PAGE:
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Investment decisions, net present value and bounded rationality


  • Carlo Alberto Magni


The Net Present Value maximizing model has a respectable ancestry and is considered by most scholars to be a theoretically sound decision model. In real-life applications, decision makers use the NPV rule, but apply a subjectively determined hurdle rate, as opposed to the 'correct' opportunity cost of capital. According to a heuristics-and-biases-program approach, this implies that the hurdle-rate rule is a biased heuristic. This work shows that the hurdle-rate rule may be interpreted as a fruitful strategy of bounded rationality, where several domain-specific and project-specific elements are integrated and condensed into an aspiration level. The paper also addresses the issue of a productive cooperation between bounded and unbounded rationality.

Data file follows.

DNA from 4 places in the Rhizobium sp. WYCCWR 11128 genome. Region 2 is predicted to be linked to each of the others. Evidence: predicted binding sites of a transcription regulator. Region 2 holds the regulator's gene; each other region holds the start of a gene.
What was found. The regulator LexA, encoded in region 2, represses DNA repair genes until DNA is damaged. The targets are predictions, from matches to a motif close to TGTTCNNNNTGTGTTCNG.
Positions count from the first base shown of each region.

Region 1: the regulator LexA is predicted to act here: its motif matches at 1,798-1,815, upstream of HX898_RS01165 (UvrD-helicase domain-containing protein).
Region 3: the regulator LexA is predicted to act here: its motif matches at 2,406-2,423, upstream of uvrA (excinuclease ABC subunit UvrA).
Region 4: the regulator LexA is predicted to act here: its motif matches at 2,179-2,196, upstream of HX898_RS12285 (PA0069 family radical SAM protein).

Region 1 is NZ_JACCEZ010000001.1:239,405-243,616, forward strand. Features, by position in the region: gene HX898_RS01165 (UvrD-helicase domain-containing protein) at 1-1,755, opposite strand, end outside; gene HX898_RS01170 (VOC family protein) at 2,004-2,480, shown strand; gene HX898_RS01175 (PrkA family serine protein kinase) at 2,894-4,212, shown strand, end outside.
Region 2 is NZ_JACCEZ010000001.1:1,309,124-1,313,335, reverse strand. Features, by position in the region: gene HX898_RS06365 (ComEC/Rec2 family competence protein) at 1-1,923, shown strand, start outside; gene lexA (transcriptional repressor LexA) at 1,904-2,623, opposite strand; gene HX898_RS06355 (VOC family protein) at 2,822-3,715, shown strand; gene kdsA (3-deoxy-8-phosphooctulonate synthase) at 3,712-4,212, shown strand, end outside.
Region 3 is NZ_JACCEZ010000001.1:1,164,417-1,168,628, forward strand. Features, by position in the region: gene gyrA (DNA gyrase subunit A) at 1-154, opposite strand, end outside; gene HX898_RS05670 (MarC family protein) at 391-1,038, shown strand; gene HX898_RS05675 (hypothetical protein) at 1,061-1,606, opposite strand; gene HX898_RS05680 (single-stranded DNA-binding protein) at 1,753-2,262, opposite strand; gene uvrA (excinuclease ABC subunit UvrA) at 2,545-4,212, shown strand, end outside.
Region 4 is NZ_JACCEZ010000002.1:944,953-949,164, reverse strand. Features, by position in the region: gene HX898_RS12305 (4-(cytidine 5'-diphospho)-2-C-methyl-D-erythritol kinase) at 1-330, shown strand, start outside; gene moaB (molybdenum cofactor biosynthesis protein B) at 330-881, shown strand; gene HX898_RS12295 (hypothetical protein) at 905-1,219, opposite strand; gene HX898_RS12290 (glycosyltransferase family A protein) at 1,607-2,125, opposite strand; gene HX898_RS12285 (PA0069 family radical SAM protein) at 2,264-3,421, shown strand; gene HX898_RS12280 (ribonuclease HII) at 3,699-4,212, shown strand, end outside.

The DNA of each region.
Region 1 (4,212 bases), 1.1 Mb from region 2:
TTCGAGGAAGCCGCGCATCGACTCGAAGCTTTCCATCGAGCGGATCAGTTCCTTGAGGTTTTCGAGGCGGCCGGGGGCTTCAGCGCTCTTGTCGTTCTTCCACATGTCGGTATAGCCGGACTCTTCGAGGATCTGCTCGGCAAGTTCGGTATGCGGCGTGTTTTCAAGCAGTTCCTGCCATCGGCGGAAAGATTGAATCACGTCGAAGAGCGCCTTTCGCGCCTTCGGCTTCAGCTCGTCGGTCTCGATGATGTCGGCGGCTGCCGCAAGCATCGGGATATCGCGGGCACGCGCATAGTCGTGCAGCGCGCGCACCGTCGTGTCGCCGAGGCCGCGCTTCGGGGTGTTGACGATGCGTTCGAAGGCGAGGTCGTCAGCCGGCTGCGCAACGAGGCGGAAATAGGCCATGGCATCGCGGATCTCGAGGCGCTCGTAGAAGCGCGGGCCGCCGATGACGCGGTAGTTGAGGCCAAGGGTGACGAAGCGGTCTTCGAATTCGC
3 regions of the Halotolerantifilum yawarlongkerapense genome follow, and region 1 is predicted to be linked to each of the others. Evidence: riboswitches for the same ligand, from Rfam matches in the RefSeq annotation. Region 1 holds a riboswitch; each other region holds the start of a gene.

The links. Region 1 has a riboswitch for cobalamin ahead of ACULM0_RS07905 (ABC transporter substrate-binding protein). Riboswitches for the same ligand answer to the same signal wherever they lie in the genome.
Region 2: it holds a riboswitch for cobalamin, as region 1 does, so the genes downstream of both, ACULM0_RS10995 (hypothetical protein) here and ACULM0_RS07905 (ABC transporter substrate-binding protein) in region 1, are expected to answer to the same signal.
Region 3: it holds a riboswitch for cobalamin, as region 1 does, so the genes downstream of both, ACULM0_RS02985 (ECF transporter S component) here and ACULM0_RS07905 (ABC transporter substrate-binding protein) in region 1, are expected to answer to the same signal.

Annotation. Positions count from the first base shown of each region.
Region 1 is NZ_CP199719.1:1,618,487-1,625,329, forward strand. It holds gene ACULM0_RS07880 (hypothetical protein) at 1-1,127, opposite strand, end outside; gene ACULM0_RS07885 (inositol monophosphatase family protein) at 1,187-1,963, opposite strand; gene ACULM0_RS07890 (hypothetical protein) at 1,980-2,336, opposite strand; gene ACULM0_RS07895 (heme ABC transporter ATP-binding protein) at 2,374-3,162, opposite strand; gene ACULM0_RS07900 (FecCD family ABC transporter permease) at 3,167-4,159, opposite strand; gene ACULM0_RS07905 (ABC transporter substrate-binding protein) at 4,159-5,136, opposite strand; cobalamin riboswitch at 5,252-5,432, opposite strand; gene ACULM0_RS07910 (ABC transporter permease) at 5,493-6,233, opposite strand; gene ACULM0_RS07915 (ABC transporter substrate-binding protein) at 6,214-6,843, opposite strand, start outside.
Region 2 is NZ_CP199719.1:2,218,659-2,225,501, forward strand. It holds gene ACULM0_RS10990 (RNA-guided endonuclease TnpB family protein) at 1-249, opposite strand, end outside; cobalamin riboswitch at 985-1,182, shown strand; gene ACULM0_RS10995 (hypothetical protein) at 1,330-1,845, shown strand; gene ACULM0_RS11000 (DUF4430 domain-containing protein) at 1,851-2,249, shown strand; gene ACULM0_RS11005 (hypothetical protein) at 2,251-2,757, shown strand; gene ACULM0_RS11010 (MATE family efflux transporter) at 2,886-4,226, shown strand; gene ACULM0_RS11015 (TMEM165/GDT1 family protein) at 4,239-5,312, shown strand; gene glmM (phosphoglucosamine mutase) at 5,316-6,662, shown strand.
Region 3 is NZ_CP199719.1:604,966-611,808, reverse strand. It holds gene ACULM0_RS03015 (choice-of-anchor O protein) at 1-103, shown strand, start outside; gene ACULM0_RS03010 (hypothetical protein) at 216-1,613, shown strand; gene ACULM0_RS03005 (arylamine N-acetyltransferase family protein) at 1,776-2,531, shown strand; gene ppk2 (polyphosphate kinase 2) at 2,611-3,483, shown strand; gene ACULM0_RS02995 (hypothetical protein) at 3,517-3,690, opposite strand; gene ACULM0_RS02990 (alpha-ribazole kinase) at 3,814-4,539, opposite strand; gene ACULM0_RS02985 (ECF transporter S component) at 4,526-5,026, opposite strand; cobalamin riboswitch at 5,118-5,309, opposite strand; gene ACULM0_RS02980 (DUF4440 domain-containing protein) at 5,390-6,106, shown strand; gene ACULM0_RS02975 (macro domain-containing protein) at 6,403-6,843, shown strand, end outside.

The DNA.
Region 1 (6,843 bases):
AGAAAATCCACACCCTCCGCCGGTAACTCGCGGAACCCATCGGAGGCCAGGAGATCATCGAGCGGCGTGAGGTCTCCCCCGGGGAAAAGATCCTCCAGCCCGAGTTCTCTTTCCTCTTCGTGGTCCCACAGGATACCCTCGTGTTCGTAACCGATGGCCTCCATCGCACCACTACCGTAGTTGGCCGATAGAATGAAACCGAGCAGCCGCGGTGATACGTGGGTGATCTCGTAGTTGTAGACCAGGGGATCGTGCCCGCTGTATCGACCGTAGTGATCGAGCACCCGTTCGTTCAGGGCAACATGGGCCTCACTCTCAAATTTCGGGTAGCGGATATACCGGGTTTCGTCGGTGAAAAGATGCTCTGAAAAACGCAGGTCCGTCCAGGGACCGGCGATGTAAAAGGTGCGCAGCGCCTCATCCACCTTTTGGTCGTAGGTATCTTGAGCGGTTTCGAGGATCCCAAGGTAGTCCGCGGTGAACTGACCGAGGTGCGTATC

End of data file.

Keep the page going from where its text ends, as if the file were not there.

Suggested Citation

  • Carlo Alberto Magni, 2009. "Investment decisions, net present value and bounded rationality," Quantitative Finance, Taylor & Francis Journals, vol. 9(8), pages 967-979.
  • Handle: RePEc:taf:quantf:v:9:y:2009:i:8:p:967-979 DOI: 10.1080/14697680902849338

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    References listed on IDEAS

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    Cited by:

    1. Marco Monti & Riccardo Boero & Nathan Berg & Gerd Gigerenzer & Laura Martignon, 2012. "How do common investors behave? Information search and portfolio choice among bank customers and university students," Mind & Society: Cognitive Studies in Economics and Social Sciences, Springer;Fondazione Rosselli, vol. 11(2), pages 203-233, December.
    2. Weber, Thomas A., 2014. "On the (non-)equivalence of IRR and NPV," Journal of Mathematical Economics, Elsevier, vol. 52(C), pages 25-39.
    3. E. M. Cervellati & P. Pattitoni & M. Savioli, 2016. "Cognitive Biases and Entrepreneurial Under-Diversification," Working Papers wp1076, Dipartimento Scienze Economiche, Universita' di Bologna.


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